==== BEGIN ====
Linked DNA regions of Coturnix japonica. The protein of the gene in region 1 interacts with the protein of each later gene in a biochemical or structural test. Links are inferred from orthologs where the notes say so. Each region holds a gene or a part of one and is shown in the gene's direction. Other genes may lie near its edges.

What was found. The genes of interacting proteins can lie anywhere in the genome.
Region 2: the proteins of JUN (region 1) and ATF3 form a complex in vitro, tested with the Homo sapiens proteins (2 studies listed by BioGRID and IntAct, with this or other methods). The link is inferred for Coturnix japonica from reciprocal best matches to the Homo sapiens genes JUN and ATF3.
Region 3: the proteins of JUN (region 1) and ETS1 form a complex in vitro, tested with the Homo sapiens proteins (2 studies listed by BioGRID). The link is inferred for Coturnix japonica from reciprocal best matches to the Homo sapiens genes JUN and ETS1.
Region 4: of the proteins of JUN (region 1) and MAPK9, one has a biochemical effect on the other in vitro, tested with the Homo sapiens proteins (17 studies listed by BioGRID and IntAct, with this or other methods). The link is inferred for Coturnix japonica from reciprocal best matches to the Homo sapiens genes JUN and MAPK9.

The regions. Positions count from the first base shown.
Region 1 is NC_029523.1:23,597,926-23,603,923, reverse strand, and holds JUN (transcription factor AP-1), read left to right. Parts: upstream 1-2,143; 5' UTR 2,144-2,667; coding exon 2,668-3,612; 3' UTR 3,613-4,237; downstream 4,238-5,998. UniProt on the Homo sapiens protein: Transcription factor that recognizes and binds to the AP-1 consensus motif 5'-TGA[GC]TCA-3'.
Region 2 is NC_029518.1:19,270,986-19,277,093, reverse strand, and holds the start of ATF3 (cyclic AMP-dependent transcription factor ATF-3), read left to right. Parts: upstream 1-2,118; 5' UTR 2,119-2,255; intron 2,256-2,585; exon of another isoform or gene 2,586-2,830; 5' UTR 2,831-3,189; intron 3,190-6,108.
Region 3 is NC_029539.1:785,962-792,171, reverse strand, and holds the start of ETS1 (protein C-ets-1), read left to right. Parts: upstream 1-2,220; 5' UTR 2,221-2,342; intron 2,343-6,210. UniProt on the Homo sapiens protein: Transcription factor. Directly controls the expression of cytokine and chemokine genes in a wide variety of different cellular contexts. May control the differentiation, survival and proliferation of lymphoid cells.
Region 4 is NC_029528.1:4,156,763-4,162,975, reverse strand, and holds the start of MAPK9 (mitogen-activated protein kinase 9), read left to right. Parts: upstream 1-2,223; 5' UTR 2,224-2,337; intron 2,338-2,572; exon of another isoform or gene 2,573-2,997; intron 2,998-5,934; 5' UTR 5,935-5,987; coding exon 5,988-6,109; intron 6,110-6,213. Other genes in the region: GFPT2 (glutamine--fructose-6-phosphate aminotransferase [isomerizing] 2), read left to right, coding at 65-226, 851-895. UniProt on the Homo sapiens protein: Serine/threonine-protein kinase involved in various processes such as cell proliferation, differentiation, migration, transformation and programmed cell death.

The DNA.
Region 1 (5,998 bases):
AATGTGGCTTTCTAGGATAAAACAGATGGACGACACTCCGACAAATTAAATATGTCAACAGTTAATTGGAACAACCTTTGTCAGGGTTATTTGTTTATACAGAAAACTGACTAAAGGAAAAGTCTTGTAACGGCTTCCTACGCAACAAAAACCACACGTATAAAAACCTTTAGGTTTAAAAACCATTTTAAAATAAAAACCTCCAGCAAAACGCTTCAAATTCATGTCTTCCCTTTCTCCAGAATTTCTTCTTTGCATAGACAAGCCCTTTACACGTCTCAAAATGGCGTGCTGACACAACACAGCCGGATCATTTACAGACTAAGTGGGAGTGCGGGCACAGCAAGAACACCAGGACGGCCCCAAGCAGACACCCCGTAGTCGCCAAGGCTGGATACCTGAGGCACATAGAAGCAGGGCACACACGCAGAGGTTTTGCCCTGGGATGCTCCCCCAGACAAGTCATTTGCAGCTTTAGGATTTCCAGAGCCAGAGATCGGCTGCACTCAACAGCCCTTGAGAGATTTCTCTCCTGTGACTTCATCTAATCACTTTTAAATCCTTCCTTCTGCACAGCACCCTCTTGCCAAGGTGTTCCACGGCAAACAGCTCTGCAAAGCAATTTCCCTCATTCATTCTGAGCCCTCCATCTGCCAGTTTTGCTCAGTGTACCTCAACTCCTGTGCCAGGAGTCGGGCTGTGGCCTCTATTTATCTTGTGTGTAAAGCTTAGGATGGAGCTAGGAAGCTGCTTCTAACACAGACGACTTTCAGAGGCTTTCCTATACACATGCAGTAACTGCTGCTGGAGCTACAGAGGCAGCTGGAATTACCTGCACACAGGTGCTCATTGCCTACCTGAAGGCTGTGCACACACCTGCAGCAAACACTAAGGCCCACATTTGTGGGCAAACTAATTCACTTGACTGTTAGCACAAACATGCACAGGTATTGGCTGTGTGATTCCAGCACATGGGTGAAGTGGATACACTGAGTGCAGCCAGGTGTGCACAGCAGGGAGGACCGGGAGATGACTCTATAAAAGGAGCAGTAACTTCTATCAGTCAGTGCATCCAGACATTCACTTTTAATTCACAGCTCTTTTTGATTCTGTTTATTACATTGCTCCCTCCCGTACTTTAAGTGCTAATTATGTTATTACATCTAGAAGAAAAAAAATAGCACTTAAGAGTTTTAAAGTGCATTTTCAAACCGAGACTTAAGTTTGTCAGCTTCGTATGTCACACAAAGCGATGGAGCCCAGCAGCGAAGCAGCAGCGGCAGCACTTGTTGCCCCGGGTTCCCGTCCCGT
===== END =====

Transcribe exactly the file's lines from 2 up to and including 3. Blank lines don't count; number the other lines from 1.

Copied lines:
What was found. The genes of interacting proteins can lie anywhere in the genome.
Region 2: the proteins of JUN (region 1) and ATF3 form a complex in vitro, tested with the Homo sapiens proteins (2 studies listed by BioGRID and IntAct, with this or other methods). The link is inferred for Coturnix japonica from reciprocal best matches to the Homo sapiens genes JUN and ATF3.